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Chiwetel Ejiofor as Adrian Helmsley

Chiwetel Ejiofor as Adrian Helmsley

The other moment in which two figures are strikingly separated by a sudden split in a crumbling edifice occurs in Rome, where a crack runs the length of the Sistine Chapel ceiling—directly between the adjacent fingers of God and Adam. Outside, a crowd of thousands keep vigil in St. Peter's Square, holding candles, while the pope looks down from his balcony and a knot of cardinals prays within the basilica, until St. Peter's goes the way of all landmarks in a Roland Emmerich film. (It's been a rough year at the movies for St. Peter's; first the antimatter bomb in Angels & Demons, now this.)

Well, most landmarks, anyway. At the urging of Emmerich's co-writer Harald Kloser, who warned Emmerich that he ran the risk of a fatwa, the Kaaba in Mecca, Islam's most sacred site, isn't destroyed onscreen. Rio de Janeiro's colossal Christ the Redeemer statue: not so lucky. Because, you know, Christians don't do fatwas. (The movie does take a verbal poke at the Taliban militia who demolished the ancient Buddha statues in central Afghanistan.)

Is all of this meant to add up to some sort of religious outlook or statement? Well, perhaps not. Even so, by the climactic act, believers may be thinking of a biblical promise that seems to be pretty decisively broken. There's also a final subtitled dateline that seems to put the whole Christian era in a relative context, as if the Christian calendar as well as the Mayan calendar has run its course.

Then there's the scene in which the president, as an ecumenical prayer on behalf of the world, starts to recite Psalm 23—but the transmission cuts out before he can even finish the first line. What, Ejiofor gets to quote one line after another of Cusack's crappy fiction, but Glover can't get off one lousy Bible verse at the end of the world? Here is a melancholy thought: How many people in the audience won't even know how "The Lord is my shep … " ends, or where it's from?

Danny Glover as the President

Danny Glover as the President

One more thought on religious implications (spoiler alert): While we see a Tibetan monk is among the survivors (you didn't think Emmerich was going to kill everyone, did you?), the only Christian clergy shown are the Catholic prelates who die at St. Peter's. This is a problem for me as a Catholic. I can deal with the destruction of the Vatican; it's only real estate. Muslims might or might not feel their faith offended or threatened by the destruction of their holiest sites, but Christianity doesn't work that way.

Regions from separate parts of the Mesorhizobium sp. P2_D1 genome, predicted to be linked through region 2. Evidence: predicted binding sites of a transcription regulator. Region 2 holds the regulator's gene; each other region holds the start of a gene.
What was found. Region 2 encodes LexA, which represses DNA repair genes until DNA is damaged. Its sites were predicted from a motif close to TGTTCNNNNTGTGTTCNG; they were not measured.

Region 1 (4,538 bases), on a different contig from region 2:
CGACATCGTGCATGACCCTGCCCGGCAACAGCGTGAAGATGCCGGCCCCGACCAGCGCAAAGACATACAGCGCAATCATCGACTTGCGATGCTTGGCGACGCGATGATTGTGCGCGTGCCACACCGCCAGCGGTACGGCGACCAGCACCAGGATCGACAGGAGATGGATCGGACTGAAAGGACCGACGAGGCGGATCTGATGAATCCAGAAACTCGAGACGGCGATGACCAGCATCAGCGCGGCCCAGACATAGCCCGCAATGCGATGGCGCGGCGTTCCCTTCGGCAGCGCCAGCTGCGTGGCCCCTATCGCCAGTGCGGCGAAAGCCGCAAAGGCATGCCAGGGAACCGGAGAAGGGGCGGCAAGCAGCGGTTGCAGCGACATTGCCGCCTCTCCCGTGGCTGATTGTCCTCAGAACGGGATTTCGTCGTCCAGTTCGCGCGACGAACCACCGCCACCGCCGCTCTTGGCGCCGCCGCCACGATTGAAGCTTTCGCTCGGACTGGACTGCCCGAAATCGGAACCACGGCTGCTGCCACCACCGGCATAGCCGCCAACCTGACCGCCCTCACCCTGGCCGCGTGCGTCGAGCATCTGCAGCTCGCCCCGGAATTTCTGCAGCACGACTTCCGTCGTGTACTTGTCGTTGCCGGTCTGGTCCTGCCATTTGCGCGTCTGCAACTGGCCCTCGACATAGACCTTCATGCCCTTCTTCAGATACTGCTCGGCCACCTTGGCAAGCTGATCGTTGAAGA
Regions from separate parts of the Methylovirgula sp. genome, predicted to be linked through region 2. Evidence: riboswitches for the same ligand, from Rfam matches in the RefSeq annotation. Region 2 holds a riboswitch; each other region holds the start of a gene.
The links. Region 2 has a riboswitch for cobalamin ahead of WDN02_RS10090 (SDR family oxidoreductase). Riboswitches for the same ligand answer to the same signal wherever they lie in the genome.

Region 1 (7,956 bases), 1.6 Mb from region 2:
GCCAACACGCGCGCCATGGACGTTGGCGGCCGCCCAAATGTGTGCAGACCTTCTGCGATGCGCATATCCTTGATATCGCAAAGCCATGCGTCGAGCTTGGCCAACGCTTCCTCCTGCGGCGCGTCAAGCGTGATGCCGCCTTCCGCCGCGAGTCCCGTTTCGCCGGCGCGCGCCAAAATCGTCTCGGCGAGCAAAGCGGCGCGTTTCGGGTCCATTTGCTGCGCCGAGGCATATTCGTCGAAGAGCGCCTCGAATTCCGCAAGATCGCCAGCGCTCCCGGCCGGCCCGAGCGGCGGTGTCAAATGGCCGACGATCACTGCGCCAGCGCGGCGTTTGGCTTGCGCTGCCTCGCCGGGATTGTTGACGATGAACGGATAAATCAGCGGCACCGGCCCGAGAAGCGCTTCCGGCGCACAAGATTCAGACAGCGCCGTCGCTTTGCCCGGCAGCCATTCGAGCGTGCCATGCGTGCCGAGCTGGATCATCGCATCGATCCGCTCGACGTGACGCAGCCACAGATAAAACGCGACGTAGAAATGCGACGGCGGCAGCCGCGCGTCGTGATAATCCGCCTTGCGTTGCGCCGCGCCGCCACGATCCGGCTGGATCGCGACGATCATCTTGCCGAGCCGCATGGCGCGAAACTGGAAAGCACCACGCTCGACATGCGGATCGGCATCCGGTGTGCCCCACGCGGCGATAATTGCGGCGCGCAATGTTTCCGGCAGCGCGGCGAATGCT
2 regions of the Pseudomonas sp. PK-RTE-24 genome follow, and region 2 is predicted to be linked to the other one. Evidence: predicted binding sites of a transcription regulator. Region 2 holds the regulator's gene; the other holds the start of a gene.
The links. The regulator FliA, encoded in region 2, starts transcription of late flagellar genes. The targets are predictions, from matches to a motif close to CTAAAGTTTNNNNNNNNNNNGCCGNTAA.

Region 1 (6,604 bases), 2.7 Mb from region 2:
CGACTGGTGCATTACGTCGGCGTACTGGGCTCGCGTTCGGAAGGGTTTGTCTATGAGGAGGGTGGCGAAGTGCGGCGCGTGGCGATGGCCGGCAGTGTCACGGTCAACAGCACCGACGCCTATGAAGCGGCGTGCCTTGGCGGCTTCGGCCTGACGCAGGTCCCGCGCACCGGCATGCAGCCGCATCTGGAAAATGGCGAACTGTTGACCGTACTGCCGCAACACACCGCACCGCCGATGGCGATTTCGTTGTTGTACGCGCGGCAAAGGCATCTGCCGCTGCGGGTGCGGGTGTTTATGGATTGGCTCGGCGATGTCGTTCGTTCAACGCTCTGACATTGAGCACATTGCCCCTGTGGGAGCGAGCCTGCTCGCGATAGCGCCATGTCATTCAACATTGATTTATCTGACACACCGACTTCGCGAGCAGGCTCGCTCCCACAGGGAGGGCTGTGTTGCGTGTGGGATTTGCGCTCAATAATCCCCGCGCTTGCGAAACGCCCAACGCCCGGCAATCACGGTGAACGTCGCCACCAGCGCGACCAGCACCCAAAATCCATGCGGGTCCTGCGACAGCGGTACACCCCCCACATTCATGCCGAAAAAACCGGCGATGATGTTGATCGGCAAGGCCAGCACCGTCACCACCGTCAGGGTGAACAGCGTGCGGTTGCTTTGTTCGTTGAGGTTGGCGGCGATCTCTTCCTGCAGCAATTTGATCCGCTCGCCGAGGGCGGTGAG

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On the other hand, if Emmerich is going to specifically show the Vatican leadership going down with St. Peter's, I want to see Catholic (and/or Orthodox) bishops among the survivors—somewhere on the planet. The Church must continue, and while a Protestant with a Bible may be good to carry things on, Catholics need the succession of bishops. 2012 doesn't say that there aren't bishops among the survivors, but if Emmerich can kill 'em onscreen, he could have let some live onscreen.

That may not be a critical objection, but it's another obstacle to me enjoying whatever popcorn thrills, pop existentialism and semi-unintentional comedy 2012 has to offer.

Talk About It

Discussion starters
  1. What is the appeal of movies about disasters—floods, earthquakes, volcanoes and such? Why are we fascinated by the spectacle of characters in the most extreme circumstances imaginable? Is it a form of escapism or catharsis? Does it help us imagine what we would do in a crisis situation? Are there other reasons?

  2. Are the kind of events depicted in 2012 compatible with our faith as Christians? We know that God does allow great catastrophes to occur; is there something about a catastrophe of this magnitude that makes it unimaginable from a faith perspective?

  3. What about the specific type of catastrophe imagined here? Does Genesis 9:8-17 preclude the sort of events Emmerich imagines?

  4. What should a Christian response be to doomsday predictions? (See this story for some ideas.)

The Family Corner

For parents to consider

2012 is rated PG-13 for intense disaster sequences and some language. Emmerich's special-effects wizards inflict cataclysmic destruction on landscapes, cities, and landmarks worldwide, but in all the apocalyptic mayhem there's very little explicit violent imagery, bodies, etc. We do see people falling or otherwise going to their deaths, but the camera usually cuts away before the worst. There's also some crass language and taking of the Lord's name in vain, a brief suggestive remark, and one use of the f-bomb.

Our Rating
2 Stars - Fair
Average Rating
(19 user ratings)ADD YOURSHelp
Mpaa Rating
PG-13 (intense disaster sequences and some language)
Directed By
Roland Emmerich
Run Time
2 hours 38 minutes
John Cusack, Thandiwe Newton, Chiwetel Ejiofor
Theatre Release
November 13, 2009 by Columbia